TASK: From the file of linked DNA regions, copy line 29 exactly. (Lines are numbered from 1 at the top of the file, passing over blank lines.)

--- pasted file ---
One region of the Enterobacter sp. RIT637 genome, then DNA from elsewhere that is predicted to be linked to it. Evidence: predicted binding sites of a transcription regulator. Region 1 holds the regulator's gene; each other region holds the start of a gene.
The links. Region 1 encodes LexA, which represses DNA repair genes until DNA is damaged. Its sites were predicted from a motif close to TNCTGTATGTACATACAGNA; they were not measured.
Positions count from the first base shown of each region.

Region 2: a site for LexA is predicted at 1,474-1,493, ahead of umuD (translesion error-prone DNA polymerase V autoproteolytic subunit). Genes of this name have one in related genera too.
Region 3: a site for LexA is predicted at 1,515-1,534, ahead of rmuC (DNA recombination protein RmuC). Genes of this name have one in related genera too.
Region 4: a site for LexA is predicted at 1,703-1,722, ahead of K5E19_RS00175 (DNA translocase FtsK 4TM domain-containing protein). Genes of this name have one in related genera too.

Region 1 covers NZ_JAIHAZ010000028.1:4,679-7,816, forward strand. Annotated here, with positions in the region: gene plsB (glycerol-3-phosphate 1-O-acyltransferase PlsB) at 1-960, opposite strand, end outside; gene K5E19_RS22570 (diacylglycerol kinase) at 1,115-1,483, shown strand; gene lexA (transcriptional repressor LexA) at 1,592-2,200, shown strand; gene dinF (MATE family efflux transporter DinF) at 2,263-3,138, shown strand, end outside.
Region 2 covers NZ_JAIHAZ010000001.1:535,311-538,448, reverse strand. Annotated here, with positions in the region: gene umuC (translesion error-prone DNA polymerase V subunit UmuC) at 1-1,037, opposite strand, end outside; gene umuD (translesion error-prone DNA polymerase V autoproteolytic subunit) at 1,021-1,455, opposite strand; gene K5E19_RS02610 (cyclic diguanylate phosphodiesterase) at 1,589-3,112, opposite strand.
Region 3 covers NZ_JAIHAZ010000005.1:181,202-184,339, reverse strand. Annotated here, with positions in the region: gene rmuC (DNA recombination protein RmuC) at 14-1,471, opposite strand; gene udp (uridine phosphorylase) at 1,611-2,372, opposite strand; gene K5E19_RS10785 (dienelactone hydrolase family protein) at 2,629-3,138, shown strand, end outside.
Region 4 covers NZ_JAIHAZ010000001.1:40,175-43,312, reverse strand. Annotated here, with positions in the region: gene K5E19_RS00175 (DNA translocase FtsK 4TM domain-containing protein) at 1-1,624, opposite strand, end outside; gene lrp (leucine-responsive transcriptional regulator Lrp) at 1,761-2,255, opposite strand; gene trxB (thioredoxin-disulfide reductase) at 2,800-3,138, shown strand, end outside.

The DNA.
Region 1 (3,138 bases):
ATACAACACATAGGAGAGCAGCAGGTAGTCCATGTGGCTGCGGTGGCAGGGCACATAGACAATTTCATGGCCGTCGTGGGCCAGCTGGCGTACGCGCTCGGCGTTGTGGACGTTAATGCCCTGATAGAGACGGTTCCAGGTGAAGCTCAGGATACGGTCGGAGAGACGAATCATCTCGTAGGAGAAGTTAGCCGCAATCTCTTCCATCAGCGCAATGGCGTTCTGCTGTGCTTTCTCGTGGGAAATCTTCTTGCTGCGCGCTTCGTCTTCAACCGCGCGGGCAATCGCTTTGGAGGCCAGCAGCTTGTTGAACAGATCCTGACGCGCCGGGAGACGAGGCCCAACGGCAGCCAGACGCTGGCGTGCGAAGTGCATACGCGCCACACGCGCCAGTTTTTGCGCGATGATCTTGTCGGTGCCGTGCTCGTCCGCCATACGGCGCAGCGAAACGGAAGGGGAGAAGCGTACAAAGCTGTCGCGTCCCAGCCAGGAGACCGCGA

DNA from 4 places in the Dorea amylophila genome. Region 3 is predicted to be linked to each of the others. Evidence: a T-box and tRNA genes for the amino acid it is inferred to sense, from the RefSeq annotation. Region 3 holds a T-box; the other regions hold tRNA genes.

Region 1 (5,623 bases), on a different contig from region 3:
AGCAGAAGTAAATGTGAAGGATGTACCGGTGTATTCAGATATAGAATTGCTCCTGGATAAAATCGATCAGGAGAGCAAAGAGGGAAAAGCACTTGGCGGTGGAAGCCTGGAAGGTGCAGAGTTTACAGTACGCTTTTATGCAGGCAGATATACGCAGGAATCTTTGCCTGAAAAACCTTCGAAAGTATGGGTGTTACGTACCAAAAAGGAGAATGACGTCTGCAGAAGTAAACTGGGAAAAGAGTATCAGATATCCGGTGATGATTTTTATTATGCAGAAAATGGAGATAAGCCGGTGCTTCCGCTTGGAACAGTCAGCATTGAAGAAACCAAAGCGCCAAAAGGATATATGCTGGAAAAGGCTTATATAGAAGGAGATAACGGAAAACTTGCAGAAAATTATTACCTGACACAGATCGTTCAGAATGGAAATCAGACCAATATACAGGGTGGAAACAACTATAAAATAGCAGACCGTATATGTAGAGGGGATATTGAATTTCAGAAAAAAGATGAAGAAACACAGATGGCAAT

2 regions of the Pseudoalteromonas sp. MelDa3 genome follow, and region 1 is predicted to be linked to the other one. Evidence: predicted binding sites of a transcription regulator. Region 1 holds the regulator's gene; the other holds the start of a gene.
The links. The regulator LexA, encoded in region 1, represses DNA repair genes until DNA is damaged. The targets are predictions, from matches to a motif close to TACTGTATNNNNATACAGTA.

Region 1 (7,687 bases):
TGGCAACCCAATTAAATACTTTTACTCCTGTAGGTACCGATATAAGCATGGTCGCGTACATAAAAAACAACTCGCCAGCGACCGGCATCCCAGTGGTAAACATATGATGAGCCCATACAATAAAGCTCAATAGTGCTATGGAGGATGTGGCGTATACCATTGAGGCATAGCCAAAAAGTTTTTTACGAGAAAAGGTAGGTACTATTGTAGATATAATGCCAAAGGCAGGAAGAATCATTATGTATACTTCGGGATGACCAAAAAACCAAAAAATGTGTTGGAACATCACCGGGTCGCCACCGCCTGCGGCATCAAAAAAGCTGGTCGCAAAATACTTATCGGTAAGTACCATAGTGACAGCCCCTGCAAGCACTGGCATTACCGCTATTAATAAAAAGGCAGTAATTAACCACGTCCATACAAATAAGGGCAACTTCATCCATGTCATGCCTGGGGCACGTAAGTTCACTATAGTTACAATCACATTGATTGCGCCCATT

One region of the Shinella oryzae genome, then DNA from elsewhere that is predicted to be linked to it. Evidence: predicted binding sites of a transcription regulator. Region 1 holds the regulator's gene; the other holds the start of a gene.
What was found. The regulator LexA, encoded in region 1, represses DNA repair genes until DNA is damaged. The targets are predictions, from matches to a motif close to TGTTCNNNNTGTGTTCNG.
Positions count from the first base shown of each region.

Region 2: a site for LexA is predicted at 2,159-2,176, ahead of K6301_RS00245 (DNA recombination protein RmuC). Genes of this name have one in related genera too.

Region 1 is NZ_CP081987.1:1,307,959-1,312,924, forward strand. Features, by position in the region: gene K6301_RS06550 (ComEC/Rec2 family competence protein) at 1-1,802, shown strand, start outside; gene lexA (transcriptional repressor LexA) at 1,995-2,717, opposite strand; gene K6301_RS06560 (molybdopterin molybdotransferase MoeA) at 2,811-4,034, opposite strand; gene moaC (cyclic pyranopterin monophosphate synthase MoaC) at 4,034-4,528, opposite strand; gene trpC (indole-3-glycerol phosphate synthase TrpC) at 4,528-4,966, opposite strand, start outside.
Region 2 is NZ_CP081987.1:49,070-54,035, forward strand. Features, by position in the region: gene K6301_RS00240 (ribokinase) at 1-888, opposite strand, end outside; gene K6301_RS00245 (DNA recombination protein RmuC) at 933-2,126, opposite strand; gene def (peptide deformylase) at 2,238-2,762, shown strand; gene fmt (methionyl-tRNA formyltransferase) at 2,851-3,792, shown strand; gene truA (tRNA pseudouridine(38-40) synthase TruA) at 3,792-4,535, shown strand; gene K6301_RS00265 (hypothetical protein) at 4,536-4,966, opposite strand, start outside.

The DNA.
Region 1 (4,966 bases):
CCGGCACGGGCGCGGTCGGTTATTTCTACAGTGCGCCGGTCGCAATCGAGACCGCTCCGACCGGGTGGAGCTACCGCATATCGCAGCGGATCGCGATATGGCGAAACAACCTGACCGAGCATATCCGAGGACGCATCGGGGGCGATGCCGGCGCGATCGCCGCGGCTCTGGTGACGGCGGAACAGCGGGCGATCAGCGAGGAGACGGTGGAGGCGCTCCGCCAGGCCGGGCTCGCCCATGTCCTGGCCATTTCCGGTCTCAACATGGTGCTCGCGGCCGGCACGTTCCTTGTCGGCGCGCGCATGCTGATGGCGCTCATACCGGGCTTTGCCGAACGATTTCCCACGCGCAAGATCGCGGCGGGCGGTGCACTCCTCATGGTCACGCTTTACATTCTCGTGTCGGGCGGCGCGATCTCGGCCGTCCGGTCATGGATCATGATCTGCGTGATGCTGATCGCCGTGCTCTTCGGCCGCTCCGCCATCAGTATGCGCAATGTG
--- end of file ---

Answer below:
CCGGCACGGGCGCGGTCGGTTATTTCTACAGTGCGCCGGTCGCAATCGAGACCGCTCCGACCGGGTGGAGCTACCGCATATCGCAGCGGATCGCGATATGGCGAAACAACCTGACCGAGCATATCCGAGGACGCATCGGGGGCGATGCCGGCGCGATCGCCGCGGCTCTGGTGACGGCGGAACAGCGGGCGATCAGCGAGGAGACGGTGGAGGCGCTCCGCCAGGCCGGGCTCGCCCATGTCCTGGCCATTTCCGGTCTCAACATGGTGCTCGCGGCCGGCACGTTCCTTGTCGGCGCGCGCATGCTGATGGCGCTCATACCGGGCTTTGCCGAACGATTTCCCACGCGCAAGATCGCGGCGGGCGGTGCACTCCTCATGGTCACGCTTTACATTCTCGTGTCGGGCGGCGCGATCTCGGCCGTCCGGTCATGGATCATGATCTGCGTGATGCTGATCGCCGTGCTCTTCGGCCGCTCCGCCATCAGTATGCGCAATGTG